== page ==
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Roger Macdivitt .

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Re: My Poetry.... Roger Macdivitt
3/8/2009 8:23:09 PM

This was written two years ago when Emily, our second granddaughter was at her incredibly high speed and destructive stage Bless her. She is one of lifes “bargers” she barges through life sweeping aside all else. She is so beautiful.


EMILY aged 3

© By Roger Macdivitt 07



Why walk when you can run?

Wind-up your sister, that’s good fun.

Tearing through life with the highest of spirits,

Check in all corners, you might miss the best bits.

Making demands of all who will listen,

and flashing those eyes that constantly glisten,

with devilment and saucy glee,

then demand again, to watch tv.


No time to eat, there’s things to do,

Why sit at the table? I’ll kick off a shoe.

Mummy will get it, Oh, no she won’t,

I’ll kick off the other, ‘Oh no you don’t’,

says mummy, who by now, has had more than enough

of this bad behaviour and naughty stuff.

So Emily screams and the cups all rattle,

cos’ guess who’s determined to win this new battle?


Both Mummy and Daddy and sister Sophie,

would love to end this with the ultimate trophy.

The trophy is peace, but its so hard to find,

It’s hard not to shout and to be unkind.

But just when all get to the end of their tether

and just when they start to shout all together,

Emily smiles and says, ‘I love you’,

And everyone melts and says ‘Love you too’


Oh Emily, Oh Emily, she’s The Queen of Drama,

Can no type of patience work to becalm her?

But wait, there’s a knock at the door,

And instantly she’s on the floor

and running towards the sound of voices.

‘It’s Nanny and Granan’, Emily rejoices.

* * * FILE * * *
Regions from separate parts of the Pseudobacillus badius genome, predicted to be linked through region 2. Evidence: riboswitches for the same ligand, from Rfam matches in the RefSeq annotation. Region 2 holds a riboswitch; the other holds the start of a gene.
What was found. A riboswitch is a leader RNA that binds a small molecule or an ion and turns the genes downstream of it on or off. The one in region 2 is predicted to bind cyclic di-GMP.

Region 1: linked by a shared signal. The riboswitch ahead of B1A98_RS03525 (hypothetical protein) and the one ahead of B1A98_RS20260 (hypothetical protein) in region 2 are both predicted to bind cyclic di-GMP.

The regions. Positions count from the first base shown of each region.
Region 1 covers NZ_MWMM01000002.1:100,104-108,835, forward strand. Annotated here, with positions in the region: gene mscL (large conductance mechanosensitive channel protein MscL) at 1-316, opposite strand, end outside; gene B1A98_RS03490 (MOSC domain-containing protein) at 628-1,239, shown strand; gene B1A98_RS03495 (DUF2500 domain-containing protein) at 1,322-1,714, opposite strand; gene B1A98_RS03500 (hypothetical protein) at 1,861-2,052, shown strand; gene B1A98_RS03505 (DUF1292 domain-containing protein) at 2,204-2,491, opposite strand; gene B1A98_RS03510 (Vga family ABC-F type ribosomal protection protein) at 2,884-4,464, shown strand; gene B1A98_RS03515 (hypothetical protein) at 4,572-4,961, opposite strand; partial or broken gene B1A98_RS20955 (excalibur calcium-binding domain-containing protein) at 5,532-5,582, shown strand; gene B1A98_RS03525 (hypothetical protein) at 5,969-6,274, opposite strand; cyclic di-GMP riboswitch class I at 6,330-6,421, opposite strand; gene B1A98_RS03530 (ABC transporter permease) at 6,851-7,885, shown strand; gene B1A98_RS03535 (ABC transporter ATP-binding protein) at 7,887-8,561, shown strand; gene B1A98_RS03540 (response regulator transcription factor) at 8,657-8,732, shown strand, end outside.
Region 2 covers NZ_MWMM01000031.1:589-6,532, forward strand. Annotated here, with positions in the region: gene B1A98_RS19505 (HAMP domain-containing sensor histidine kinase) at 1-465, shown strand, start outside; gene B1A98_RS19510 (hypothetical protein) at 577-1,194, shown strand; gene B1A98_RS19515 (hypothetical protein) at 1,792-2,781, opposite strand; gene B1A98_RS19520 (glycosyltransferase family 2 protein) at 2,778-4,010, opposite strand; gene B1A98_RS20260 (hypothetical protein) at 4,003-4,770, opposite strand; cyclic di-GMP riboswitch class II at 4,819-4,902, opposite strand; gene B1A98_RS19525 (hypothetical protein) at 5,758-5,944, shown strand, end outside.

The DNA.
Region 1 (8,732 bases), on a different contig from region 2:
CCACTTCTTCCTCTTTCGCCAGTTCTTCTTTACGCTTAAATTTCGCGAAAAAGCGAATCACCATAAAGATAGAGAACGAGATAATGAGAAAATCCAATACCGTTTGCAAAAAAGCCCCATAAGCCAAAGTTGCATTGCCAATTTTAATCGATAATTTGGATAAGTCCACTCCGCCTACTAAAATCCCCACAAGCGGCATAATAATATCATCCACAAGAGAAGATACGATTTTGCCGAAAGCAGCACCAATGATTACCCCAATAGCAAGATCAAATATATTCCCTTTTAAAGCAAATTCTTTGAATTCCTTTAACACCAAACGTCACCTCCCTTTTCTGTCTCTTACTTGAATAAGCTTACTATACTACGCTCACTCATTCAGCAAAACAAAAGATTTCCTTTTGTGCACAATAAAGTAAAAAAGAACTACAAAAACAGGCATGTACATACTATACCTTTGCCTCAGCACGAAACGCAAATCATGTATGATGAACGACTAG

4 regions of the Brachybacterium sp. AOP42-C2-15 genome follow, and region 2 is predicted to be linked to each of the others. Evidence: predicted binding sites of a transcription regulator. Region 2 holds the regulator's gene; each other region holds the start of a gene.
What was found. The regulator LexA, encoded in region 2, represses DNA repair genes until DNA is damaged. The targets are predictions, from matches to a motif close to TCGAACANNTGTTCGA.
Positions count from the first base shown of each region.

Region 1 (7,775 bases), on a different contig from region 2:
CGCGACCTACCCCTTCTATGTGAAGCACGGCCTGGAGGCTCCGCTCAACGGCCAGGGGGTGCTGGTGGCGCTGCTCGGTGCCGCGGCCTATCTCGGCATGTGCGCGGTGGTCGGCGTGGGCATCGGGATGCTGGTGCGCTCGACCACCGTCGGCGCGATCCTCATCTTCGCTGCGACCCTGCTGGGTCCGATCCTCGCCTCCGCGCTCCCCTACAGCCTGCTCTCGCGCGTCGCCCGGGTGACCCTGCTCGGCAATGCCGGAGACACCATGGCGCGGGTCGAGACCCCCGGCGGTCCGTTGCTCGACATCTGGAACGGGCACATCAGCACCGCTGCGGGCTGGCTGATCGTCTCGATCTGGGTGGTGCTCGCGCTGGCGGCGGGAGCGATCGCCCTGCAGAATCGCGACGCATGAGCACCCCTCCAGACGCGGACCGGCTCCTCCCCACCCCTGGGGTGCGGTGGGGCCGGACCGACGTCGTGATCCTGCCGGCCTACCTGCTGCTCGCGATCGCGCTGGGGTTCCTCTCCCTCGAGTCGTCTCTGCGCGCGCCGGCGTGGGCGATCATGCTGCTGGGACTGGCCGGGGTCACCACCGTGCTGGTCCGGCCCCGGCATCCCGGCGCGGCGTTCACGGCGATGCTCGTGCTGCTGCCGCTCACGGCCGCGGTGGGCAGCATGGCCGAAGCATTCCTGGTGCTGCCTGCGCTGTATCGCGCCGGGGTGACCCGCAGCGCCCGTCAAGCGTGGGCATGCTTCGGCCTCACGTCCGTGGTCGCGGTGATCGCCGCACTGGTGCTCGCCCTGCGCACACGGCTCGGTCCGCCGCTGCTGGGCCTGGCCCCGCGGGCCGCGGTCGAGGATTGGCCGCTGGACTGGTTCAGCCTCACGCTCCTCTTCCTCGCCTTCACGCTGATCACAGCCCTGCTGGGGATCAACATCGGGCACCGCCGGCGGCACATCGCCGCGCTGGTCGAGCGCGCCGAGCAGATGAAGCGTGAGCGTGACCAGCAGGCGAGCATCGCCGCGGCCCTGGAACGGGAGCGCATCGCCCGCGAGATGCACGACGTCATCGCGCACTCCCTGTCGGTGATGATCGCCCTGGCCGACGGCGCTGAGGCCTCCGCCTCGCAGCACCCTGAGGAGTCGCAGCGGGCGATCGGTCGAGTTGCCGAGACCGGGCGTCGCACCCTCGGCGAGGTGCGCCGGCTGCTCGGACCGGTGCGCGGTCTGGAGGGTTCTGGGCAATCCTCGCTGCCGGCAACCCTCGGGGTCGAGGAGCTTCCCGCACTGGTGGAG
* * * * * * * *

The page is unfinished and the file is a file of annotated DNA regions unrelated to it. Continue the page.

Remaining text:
Then she goes quiet when she sees Nanny smile,

And reminds her to wait, just for a while.



Nanny searches her bag for moment or two,

In the meantime she asks, Why’ve you only one shoe?’

Emily shrugs then her face lights up,

when out from the bag comes a cuddly pup,

which Emily grabs and gives a great kiss,

then another for Nanna, ‘I wanted this’

Then grabbing Granan by the wrist,

it’s ‘Granan can you help? Read this’.


Then she sits there on his knee,

Butter would’nt melt, ’Read this to me’

He reads the story about a witch,

has Gandan found the volume switch?

No such luck the silence stops,

No-one will read, her face just drops.

So Emily, shouts and laughs and screams,

Til it’s time for bed and  long  sweet dreams.


Then off to bed goes Emily Bosley,

‘Love you all’, she says, quite softly.

‘Love you too’ says Mummy with a smile,

and Emily Bosley’s quiet for a while.

But everyone knows that come the morn,

that the other Emily will be reborn.

All have slept with time to recover,

What can we do but think, ‘We’ll Just love her’

Roger Macdivitt .

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Re: My Poetry.... Roger Macdivitt
3/8/2009 8:27:01 PM

This little poem was written after a stay in a very impersonal hotel in the U.K.

One of those hotels that can only be described as “ok”.

Clean, tidy, reasonably comfortable but, “ok”.


The Hotel

Why am I here?

Miles from home.

Nobody I know.

People are friendly enough, but

Nobody I know.


All of that gas just getting here.

I could have bought groceries for a week.

Soft drinks. How much?

Who’s getting all the profit?

Nobody I know.


Ignore the mini-bar.

Watch t.v.?

Nothing worth watching. What’s that?

Who writes this rubbish?

Nobody I know.


I drove all night.

Couldn’t stay awake.

Well, until now that is.

Who slept in this sad room last night?

Nobody I know.


Where is that book?

I know I packed it.

I can’t find it anywhere.

Ah! Who left this bible here?

Nobody I know.


I hope I’m up for breakfast.

I was hungry yesterday.

No breakfast, settled for a doughnut.

Who decided last sitting 9 a.m?

Nobody I know.


Ah well! My work here is done.

Off to my home tomorrow.

More fuel. More ways to stay awake.

Who’ll  cause that jam that will delay me?

Nobody I know.


Morning, Ah bliss. I got some sleep.

Feel ok.  Surprise.

There’s someone here in the mirror.

He looks just like me.

Nobody I know.


This last Christmas day I took an elderly man to the city hospital to visit his wife for an hour.

My wife and I were eating lunch out so no pressure, no sacrifice. I had to kill an hour so drove into Guildford City Centre (U.K.) to sit and chill in the car.

Christmas day is the biggie in the U.K. (No Thanksgiving) so pretty darned quiet.

Here’s the result.